Too Much Salt in Your Popcorn? No, Those Are Just Your Tears
“Like Father, Like Son” (2013)
“Like Father, Like Son” (2013) (“Soshite chichi ni naru”) is an extremely touching Japanese film by director Hirokazu Koreeda about what it truly means to be a family. Ryota Nonomiya (Masaharu Fukuyama) and his wife Midori(Machiko Ono) are confronted with the awful news that their six-year-old son, Keita, might not actually be their biological child; he may have been switched with another boy at birth. From then on, the narrative poses the question, “is it in the blood?”
This brings up the issue of “old” ideas versus “new” ideas in Japanese culture. The idea of “old” and “new” is a conversation that has been going on for a while in Japanese society, with the younger generation being fairly critical of the older generation’s unwillingness to change and the older generation criticizing the younger generation for not sticking with traditional Japanese ideas and behavior. This has even come into play in politics, as very conservative Japanese politicians will tend to criticize younger generations for becoming too “Americanized” and losing their “traditional” Japanese morals. Ryota’s father, who, sticking with “old” ideas, tells him that “for humans and horses, it’s all in the blood.” Ryota’s stepmother, a believer in the “new,” tells him that being a parent isn’t only about blood.
Other prevalent themes that addresses the “old” and the “new” are class and the work/life balance. When the Nonomiyas meet the family with whom their child was switched with all those years ago, Yudai (Lily Franky) and Yukari Sakai (Yoko Maki), there is a striking difference between the family dynamics. The Nonomiyas live in a beautiful and spacious apartment right in the middle of Tokyo (and can even see the Tokyo Sky Tree from their apartment window) and drive a very nice car. The Sakais live in a much more down-to-earth home that is attached to the tiny hardware store that they own, the store itself being in a small town a few hours away from Tokyo (Ryota at one point calls the Sakais “country bumpkins”). While Ryota believes himself to be the superior father because he earns more and can therefore provide more for his family, Yudai shows that what is most important is actually spending time and playing with one’s children.
“Like Father, Like Son” is visually very sharp and detailed, which I really think compliments the movie’s serious and realistic approach to the issues tackled. It really touched on all of the social anxieties that surround the construction of “family,” and especially the work/life balance that is a real concern in modern Japanese society. The best thing is that it does so in a way that doesn’t feel like it’s an easy way out of addressing this problem. There is no quick and simple ending, but instead a very real and difficult conclusion that makes it all the more beautiful.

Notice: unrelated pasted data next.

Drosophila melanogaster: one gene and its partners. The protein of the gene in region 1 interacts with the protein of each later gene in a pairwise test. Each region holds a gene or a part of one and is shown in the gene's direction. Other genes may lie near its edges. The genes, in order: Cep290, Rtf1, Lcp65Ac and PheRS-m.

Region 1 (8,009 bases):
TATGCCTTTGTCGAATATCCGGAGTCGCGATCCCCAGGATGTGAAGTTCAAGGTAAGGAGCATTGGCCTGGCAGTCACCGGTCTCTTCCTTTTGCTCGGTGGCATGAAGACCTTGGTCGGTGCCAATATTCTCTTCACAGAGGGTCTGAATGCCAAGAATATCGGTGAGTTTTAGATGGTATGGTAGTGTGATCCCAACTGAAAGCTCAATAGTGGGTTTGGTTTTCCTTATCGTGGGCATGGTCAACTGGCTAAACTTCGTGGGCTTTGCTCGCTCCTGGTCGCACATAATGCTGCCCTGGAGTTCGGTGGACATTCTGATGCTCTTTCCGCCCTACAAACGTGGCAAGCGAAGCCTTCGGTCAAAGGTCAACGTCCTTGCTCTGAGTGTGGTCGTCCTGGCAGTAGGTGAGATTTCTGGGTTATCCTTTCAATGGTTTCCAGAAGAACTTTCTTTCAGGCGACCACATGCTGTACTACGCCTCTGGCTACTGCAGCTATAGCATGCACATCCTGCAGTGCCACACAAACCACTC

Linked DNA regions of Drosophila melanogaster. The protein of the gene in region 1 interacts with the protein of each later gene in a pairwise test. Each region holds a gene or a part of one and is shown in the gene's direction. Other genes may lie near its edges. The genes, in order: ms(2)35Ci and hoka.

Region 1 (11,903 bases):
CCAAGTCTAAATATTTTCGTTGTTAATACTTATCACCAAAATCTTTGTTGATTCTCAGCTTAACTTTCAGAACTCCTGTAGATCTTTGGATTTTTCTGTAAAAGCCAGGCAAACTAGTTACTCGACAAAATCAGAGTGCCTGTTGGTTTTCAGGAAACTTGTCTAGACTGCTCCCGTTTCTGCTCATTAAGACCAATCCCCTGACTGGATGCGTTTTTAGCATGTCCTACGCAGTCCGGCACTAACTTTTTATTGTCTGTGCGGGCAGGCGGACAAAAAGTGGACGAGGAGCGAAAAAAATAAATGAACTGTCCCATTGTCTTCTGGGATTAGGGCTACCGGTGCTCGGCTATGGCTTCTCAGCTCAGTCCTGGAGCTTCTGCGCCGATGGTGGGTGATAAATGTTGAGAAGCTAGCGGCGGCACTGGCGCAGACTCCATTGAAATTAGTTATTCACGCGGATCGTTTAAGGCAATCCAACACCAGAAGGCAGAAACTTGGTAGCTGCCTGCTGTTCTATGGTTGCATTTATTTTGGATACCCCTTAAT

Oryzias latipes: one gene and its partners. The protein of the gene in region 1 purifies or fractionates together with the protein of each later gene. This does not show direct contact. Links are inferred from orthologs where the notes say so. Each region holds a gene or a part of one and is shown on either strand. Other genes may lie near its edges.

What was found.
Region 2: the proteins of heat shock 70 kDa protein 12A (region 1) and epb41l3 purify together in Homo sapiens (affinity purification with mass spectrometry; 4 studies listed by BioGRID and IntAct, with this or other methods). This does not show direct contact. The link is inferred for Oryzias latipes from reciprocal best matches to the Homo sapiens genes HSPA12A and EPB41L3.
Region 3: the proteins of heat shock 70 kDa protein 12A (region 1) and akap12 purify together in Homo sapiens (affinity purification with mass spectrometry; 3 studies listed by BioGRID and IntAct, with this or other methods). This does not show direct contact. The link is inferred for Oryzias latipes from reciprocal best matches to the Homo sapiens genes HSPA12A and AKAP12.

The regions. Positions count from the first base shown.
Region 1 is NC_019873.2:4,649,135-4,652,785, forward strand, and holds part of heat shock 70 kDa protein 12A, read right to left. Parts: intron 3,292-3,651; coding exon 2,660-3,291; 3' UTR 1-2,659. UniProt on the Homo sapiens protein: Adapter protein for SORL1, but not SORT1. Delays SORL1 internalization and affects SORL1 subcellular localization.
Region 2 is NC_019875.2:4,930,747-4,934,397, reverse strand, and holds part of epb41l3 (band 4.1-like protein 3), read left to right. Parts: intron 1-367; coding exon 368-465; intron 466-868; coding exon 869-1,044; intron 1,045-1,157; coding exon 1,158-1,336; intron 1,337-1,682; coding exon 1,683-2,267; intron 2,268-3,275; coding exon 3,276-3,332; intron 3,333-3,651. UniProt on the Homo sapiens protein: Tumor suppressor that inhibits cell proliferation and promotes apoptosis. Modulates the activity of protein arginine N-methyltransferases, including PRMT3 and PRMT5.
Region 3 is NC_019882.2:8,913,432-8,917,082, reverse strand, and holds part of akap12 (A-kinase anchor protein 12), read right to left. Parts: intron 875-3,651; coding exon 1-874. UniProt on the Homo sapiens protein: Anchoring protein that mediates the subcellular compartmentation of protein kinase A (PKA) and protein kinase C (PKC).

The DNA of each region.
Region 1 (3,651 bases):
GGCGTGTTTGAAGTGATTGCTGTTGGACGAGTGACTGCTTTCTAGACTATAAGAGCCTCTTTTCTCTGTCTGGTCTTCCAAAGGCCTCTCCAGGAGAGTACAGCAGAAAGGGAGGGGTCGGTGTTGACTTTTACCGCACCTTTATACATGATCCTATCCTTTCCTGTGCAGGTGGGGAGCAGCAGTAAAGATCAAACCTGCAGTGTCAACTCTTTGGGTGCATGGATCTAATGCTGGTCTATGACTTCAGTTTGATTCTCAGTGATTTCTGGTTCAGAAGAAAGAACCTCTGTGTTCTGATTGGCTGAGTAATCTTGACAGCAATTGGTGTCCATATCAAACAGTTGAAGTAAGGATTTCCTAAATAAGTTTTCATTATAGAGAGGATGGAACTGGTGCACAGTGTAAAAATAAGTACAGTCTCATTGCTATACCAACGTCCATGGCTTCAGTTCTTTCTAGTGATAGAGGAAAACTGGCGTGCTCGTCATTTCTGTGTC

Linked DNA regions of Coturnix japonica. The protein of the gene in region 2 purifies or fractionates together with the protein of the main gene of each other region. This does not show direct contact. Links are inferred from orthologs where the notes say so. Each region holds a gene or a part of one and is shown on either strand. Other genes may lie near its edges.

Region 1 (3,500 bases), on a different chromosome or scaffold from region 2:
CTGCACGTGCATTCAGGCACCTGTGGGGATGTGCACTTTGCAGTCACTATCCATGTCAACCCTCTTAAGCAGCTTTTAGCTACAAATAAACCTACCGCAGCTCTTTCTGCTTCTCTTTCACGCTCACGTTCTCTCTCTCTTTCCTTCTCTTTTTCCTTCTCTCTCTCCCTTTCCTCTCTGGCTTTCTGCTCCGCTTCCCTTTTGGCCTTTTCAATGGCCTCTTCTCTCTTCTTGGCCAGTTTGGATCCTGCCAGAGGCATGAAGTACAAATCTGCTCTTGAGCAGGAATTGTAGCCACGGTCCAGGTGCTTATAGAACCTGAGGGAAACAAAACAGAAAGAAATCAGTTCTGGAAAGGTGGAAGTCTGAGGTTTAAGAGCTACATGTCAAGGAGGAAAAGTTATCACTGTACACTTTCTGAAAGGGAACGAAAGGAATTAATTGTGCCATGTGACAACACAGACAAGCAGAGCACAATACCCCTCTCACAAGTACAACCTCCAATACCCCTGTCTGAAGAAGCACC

Another recommended Japanese film that addresses these same themes (work/life balance and the importance of being “blood” related) is “Bunny Drop” (2011) (“Usagi Doroppu”). Although it tackles similar conversations about family, it does so in a much more idealized and less realistic form. Not to say that “Bunny Drop” doesn’t have its serious and tear-jerker moments, but it would be a good film to watch in conjunction with “Like Father, Like Son” to see how two different movies deal with the same issues.
What do we really know about the ground we walk on?
Illustration by Jordan Whitney Martin
When I was a kid, I was a full fledged, sash-wearing, cookie-selling Girl Scout. For two weeks of every summer and countless weekends, I spent time at Camp Welaka, a small site located on the outskirts of the larger Jonathan Dickinson State Park in Hobe Sound, Florida. The camp consisted of army surplus tents mounted on raised platforms to protect us from the seasonal flooding on a sandy terrain speckled with pine trees and palmetto bushes made humid by the Loxahatchee River snaking through the grounds. Each summer spiders and mosquitoes feast on hapless campers only to be killed en masse as trucks spraying pesticides drive along the dirt roads of the camp. One summer my girl scout best friend and I noticed strange red lights emanating from across the park. We devised fantastical stories to explain the glow in the night sky, stories of Red Martians and the invasion of the rival Boy Scout’s Camp Tanah Keeta. As the years passed, the red glow became accepted, and like the trucks of pesticide, was not discussed.
C + -Au
Graphite, Distemper and Gold Pencil on Paper, 2013
Sarah Knudtson //photos courtesy of the artist